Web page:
Novak Djokovic is the perfect person in the perfect place to make the perfect apology – for his own sake.
Well, we’ve all heard this before, haven’t we?
Novak Djokovic up against Rafael Nadal in a grand slam final.
For the ninth time in just over a decade two of the greatest gladiators in modern tennis will go head to head with history on the line for both.
In one corner you have Djokovic, who by winning an 18th major title would not only draw to within one of Nadal’s haul (19) but also become the first man in the open era to win each of the four majors twice.
In the other you have Nadal, who has history in his sights in more ways than one: a record-equalling 20th major men’s singles title, 13 French Open titles and 100 match victories at the tournament he has dominated ever since debuting as an 18-year-old in 2005.
After deciding to skip the US Open due to health concerns surrounding the COVID-19 pandemic, the Spaniard has been at his typically ruthless best at Roland Garros, not dropping a set en route to his 13th French Open final.
Of the 18 sets he has won to get here in only six of them has he lost three games or fewer, and another two required a tiebreak, including in his quarter-final against Jannik Sinner and the semi-final against Diego Schwartzman.
The semi-final against Schwartzman had loomed as a potentially tricky match-up for Nadal, who lost the pair’s most recent meeting in Rome just last month, but bounced back where and when it mattered the most.
In other matches he has shown up the up-and-comers in brutal fashion, including lopsided defeats of Sebastian Korda, the son of 1992 French Open runner-up Petr, in the fourth round, and reigning next-generation champion Sinner in the quarter-finals.
Now only 33-year-old Novak Djokovic stands in his way of creating more history at Roland Garros.
The Djoker has placed his US Open controversy well behind him, rebounding to win the Rome Masters, which proved a major boost to his chances of winning the French Open for a second time.
At Roland Garros the Serb failed to drop a set in his first four matches, leading into a rematch against Pablo Carreno Busta, against whom he copped a default for unintentionally injuring a lineswoman at the US Open last month, in the quarter-finals.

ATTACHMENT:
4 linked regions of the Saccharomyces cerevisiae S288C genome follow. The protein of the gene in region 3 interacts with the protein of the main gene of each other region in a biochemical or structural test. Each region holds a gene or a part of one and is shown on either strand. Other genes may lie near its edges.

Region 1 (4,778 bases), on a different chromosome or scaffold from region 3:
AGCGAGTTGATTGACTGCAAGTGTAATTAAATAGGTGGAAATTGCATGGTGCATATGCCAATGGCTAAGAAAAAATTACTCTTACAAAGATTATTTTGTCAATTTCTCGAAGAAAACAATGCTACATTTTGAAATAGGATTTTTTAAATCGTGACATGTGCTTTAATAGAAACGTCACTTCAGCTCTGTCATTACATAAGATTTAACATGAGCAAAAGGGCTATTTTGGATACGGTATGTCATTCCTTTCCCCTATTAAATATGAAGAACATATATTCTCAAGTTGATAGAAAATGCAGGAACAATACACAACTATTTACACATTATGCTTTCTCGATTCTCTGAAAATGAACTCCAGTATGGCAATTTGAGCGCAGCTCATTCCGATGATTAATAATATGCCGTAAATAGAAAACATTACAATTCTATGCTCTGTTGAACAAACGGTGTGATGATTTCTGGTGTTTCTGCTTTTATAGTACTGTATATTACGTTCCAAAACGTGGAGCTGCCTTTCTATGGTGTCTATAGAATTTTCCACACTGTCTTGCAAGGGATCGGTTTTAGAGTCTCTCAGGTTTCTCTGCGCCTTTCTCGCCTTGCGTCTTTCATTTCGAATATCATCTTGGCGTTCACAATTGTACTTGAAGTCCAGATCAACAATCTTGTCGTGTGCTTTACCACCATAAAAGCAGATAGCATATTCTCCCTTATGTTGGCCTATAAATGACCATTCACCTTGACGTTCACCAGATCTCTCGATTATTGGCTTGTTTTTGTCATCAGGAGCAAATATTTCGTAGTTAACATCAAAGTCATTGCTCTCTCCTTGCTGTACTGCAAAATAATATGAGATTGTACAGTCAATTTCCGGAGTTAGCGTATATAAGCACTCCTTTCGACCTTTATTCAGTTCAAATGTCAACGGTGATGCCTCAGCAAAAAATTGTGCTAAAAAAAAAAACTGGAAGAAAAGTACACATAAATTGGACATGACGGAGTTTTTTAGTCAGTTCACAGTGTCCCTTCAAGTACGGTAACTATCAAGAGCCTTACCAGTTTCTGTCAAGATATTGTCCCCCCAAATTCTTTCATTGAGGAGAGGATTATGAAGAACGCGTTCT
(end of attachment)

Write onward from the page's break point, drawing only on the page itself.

Djokovic dropped the first set but bounced back to win in four. He then survived a marathon five-set semi-final against Stefanos Tsitsipas, where he wasted a match point in the third set that would’ve given him a straight-sets victory.
Instead Djokovic dropped the third and fourth sets before dominating the final set, winning it 6-1 to advance to his fifth French Open final and third against Rafael Nadal.
It is also the first time the Serb has advanced to the final at the French Open since winning the title in 2016, and as such he will have the chance to become the first man in the open era to complete a double career grand slam, something not even Nadal or Roger Federer has achieved.
He will also have somewhat of a psychological edge going into the final – he is one of only two men – the other being Robin Soderling – to defeat the Spaniard at the French Open and the only one to do it in straight sets.
He is also the only man to hand Nadal a straight-sets defeat in a major final, doing so at last year’s Australian Open final, which seems like a lifetime ago considering the events that have rocked the globe in the last ten months.